Apollo-11's command module, Columbia, carrying three astronauts, reached the Moon in just a little over four days.
Luna-25 would not be the first Russian lunar mission to take the short route to the Moon. The Soviet Union’s Luna-1, the first unmanned mission to reach close to the Moon, took just 36 hours to make the journey.
Why Chandrayaan-3 Is Taking Longer
The simple answer is because ISRO, unlike the Russians, the Chinese and the Americans, does not have a rocket powerful enough to put Chandrayaan-3 on a direct path to the Moon.
In the case of Apollo missions, including Apollo 11, a direct trajectory called Translunar Injection (TLI) was used. The Saturn V launch vehicle propelled the Apollo spacecraft into Earth orbit first.
From there, a powerful engine burn was executed to send the spacecraft on a trajectory directly towards the Moon. The spacecraft was directed to the LTT through a single six-minute-long burn of the Saturn rocket's third stage, akin to a slingshot effect.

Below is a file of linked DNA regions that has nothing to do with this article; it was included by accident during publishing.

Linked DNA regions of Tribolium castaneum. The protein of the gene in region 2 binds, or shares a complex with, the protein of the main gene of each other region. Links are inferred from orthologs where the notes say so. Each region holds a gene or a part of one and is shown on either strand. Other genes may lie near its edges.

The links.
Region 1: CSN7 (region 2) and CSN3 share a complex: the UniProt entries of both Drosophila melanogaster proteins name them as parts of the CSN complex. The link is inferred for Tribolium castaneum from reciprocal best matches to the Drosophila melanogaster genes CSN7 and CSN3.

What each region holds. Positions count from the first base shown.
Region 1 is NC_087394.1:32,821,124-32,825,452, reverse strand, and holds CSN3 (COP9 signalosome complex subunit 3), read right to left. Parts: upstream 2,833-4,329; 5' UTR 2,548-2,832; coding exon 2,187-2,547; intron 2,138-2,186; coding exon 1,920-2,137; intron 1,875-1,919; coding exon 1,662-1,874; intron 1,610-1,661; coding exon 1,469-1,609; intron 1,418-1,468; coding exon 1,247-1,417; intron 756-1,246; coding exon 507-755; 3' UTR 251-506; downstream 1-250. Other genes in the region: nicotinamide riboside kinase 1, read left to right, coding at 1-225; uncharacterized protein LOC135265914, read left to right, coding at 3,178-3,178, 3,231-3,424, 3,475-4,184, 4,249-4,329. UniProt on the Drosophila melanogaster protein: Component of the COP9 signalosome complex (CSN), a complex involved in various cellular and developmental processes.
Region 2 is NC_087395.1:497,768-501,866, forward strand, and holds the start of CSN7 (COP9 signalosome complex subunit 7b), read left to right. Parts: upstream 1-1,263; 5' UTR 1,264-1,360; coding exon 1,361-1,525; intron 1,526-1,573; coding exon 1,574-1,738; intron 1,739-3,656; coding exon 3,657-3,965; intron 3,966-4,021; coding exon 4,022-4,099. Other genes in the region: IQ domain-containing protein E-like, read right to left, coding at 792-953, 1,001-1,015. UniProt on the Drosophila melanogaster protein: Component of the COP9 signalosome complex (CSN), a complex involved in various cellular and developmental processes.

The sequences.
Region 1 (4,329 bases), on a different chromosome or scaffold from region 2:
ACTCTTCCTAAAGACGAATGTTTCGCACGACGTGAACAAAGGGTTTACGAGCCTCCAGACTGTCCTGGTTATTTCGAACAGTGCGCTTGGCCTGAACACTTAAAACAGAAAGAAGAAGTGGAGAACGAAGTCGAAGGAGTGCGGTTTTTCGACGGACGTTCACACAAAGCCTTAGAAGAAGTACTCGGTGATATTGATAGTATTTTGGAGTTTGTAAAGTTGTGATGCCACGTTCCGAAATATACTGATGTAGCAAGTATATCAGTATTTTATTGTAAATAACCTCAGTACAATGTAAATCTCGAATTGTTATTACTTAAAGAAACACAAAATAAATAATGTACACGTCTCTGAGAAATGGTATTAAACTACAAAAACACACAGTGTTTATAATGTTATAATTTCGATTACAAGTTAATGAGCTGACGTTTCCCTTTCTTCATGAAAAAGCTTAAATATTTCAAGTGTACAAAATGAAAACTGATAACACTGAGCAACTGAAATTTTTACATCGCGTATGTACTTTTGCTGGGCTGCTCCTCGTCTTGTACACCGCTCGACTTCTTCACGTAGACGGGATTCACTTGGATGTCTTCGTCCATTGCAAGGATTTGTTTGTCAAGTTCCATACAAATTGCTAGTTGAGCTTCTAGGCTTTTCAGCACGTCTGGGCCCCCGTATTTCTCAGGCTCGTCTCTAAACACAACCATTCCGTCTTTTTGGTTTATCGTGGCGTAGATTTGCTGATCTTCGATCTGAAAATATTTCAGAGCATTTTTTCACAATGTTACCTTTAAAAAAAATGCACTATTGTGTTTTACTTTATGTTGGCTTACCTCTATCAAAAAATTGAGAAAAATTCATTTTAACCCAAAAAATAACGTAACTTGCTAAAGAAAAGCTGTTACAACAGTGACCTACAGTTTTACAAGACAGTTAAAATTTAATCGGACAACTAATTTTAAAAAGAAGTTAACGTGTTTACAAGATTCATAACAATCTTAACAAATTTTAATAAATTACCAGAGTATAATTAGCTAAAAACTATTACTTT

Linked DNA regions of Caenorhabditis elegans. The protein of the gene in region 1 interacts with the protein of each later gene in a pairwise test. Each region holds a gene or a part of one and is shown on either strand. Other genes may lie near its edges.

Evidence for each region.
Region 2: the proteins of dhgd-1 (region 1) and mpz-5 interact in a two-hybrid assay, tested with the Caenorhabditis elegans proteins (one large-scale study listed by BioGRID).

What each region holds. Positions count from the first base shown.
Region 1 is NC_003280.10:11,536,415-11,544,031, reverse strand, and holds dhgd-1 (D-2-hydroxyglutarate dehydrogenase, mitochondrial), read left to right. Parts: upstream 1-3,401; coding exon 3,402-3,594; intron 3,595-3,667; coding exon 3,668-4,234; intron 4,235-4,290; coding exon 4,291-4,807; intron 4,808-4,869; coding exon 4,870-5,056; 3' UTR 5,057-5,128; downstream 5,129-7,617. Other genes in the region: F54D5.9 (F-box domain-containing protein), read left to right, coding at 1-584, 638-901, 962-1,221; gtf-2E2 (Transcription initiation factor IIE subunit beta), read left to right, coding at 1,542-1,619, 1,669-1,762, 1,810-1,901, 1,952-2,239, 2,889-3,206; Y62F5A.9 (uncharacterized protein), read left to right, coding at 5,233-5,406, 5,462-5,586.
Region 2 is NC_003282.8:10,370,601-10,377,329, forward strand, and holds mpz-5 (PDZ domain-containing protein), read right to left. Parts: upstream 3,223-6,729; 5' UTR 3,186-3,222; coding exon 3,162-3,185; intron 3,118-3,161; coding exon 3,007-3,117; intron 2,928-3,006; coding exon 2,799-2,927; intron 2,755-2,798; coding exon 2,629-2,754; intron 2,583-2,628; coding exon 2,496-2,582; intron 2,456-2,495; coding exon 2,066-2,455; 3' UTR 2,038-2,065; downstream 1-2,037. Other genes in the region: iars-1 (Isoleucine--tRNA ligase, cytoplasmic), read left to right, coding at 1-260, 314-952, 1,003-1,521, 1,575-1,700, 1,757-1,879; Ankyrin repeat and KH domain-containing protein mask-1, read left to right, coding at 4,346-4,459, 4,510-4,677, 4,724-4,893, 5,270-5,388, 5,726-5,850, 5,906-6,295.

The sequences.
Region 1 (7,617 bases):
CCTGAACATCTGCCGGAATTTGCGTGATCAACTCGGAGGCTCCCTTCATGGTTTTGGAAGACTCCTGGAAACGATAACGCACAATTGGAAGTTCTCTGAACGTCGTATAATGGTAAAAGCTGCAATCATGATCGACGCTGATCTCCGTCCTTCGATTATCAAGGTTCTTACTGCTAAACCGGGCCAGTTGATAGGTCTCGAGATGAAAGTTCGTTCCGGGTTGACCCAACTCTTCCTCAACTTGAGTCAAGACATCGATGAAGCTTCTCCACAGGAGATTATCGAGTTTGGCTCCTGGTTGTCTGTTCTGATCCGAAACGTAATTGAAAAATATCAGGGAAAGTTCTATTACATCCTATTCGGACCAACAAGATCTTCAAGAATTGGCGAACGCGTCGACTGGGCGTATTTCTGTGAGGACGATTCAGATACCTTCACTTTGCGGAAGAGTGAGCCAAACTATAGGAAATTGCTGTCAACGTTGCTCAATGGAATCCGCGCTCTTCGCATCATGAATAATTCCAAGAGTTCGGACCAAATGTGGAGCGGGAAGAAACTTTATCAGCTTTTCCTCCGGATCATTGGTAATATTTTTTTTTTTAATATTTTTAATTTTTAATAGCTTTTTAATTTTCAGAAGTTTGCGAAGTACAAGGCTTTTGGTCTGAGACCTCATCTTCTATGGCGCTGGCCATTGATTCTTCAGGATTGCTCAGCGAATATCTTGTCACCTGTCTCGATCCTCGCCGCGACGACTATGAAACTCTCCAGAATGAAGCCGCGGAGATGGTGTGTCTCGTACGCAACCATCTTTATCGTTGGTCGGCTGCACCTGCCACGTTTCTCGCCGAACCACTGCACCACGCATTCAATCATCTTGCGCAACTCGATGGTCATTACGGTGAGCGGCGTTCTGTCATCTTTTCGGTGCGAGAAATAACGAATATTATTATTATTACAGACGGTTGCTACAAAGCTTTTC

This direct path allowed the NASA's Apollo missions to reach the lunar surface relatively quickly, within a few days.
Russia's Luna-25 would also follow a somewhat similar approach.
This multi-step approach used by the ISRO for the Chandrayaan and Mangalyaan missions requires more time but allows for the use of relatively less powerful launch vehicles.
While LVM-3 is a capable launch vehicle, it does not have the same power and payload capacity as the Saturn V used in the Apollo missions or the Soyuz rockets used by the Soviets and now the Russians.